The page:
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Justices Consider ‘Upside Down’ Standard for Suing Police (1)

Oct. 12, 2021, 5:13 PMUpdated: Oct. 12, 2021, 9:06 PM

Supreme Court justices on Tuesday scrutinized what Justice Brett Kavanaugh called an “upside down” rule for suing police, requiring plaintiffs to show that their criminal cases ended in ways that indicate their innocence.

Even if a high-court majority thinks that rule is wrong, it’s unclear what the court will decide, exactly, because the justices spent much of the argument exploring whether and how the underlying seizure claim in the case exists and, in turn, how the court should approach the dispute.

The appeal stems from the case of Larry Thompson. He was arrested at home in Brooklyn in 2014, by NYPD officers investigating possible child abuse. He was jailed for two days and charged with obstructing governmental administration and resisting arrest.

The prosecution ultimately dismissed the case “in the interest of justice,” saying nothing directly about Thompson’s innocence in the process.

Thompson says he should be able to sue in federal court for unreasonable seizure pursuant to legal process, a so-called malicious prosecution claim. But the New York-based U.S. Court of Appeals for the Second Circuit said he couldn’t bring such a claim because he couldn’t show “affirmative indications of innocence,” like an acquittal.

That’s an “upside down” rule, said Kavanaugh, who’s known for playing devil’s advocate at arguments.

Such a rule, the justice said, “would seem to have the perverse consequence of ensuring that some of the most deserving plaintiffs, those who are falsely accused and whose cases were dismissed early on, could not sue unless they could show, dig into the prosecutor’s mindset, whereas those who went to trial could sue.”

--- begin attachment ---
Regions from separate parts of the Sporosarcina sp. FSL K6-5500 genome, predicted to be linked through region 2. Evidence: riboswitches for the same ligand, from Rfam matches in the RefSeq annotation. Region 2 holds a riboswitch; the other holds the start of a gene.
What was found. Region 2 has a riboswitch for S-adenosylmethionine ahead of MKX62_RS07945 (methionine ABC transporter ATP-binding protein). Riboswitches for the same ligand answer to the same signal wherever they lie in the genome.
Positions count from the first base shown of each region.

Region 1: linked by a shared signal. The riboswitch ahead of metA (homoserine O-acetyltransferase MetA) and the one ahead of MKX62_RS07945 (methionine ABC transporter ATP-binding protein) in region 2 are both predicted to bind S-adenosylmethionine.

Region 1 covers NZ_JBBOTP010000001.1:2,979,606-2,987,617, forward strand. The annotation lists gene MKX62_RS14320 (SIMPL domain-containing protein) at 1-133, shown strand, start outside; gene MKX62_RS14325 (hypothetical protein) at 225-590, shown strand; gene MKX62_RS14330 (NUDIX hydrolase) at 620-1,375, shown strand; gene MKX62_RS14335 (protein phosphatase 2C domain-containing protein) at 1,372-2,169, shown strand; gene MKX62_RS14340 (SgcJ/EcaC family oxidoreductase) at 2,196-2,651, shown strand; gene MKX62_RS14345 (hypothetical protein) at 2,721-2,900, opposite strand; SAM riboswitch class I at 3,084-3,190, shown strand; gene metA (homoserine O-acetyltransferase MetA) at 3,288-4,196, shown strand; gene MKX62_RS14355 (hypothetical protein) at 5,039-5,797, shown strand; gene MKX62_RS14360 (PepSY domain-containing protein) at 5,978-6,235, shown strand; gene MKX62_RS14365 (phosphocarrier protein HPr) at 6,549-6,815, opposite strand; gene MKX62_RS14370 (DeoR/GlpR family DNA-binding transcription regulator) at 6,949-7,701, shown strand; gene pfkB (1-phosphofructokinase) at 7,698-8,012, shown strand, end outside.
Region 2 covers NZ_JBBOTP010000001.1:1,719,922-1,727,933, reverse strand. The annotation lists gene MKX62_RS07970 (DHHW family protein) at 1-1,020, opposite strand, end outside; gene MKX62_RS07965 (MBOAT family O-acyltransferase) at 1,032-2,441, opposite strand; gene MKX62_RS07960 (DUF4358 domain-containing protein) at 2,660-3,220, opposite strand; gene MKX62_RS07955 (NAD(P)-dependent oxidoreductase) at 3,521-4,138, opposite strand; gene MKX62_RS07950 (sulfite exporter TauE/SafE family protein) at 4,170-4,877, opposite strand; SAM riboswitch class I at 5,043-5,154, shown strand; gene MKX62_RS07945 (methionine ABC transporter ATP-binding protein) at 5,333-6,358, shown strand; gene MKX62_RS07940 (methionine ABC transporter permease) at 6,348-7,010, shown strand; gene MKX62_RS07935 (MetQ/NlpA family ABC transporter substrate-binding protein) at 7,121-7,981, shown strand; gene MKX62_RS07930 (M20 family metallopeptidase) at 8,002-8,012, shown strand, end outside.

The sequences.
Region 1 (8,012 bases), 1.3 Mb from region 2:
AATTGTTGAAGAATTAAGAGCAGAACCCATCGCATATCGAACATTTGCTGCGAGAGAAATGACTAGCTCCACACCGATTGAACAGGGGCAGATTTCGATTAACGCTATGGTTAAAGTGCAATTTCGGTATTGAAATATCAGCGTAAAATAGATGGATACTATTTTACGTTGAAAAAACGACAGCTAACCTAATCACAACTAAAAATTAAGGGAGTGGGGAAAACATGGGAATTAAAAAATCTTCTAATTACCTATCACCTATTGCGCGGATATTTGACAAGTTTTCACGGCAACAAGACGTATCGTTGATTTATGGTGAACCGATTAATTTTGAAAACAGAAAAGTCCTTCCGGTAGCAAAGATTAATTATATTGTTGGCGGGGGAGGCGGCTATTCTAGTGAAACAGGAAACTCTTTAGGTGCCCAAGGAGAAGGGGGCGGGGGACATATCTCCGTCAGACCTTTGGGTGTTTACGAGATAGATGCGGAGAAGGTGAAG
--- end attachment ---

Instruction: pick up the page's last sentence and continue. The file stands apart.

Representing the officers, New York City Law Department lawyer John Moore said the “more foundational” issue is that the malicious prosecution claim Thompson pressed doesn’t exist under the Fourth Amendment.

The notion of deciding a real issue in the context of a non-existent one led Justice Samuel Alito to wonder about a hypothetical smoking centaur.

“Let’s say someone is questioning a medical expert, an expert on lung cancer, and the question is, Doctor, I’m going to ask you a question about a centaur, which is a creature that has the upper body of a human being and the lower body and the legs of a horse,” Alito said. “And what I want to know is, if a centaur smokes five packs of cigarettes every day for 30 years, does the centaur run the risk of getting lung cancer?”

A ruling is expected by July.

Favorable Termination

Under the Supreme Court’s 1994 decision in Heck v. Humphrey, plaintiffs in these cases need to show that criminal proceedings terminated in their favor.

The majority of courts, including the Second Circuit, use the affirmative indication of innocence standard to determine favorable termination.

Thompson and his supporters want the justices to adopt the Atlanta-based Eleventh Circuit’s requirement: that the criminal case ended in a manner not inconsistent with innocence. Under that standard, claims would still be barred if a defendant gets convicted and loses on appeal, but claims in more ambiguous situations like Thompson’s could proceed.

“A criminal proceeding terminates in favor of the accused when it ends and the prosecution has failed to obtain a conviction,” Thompson’s lawyer, Amir Ali of the MacArthur Justice Center, said at the argument. “That’s the thrust of it.”

The Eleventh Circuit standard was authored by Judge William Pryor, a longtime conservative favorite who was on former President Donald Trump’s list of potential Supreme Court candidates.

The case is Thompson v. Clark, U.S., No. 20-659.

(Adds argument detail, transcript. )

To contact the reporter on this story: Jordan S. Rubin in Washington at jrubin@bloomberglaw.com

To contact the editors responsible for this story: Tom P. Taylor at ttaylor@bloomberglaw.com; Seth Stern at sstern@bloomberglaw.com; John Crawley at jcrawley@bloomberglaw.com

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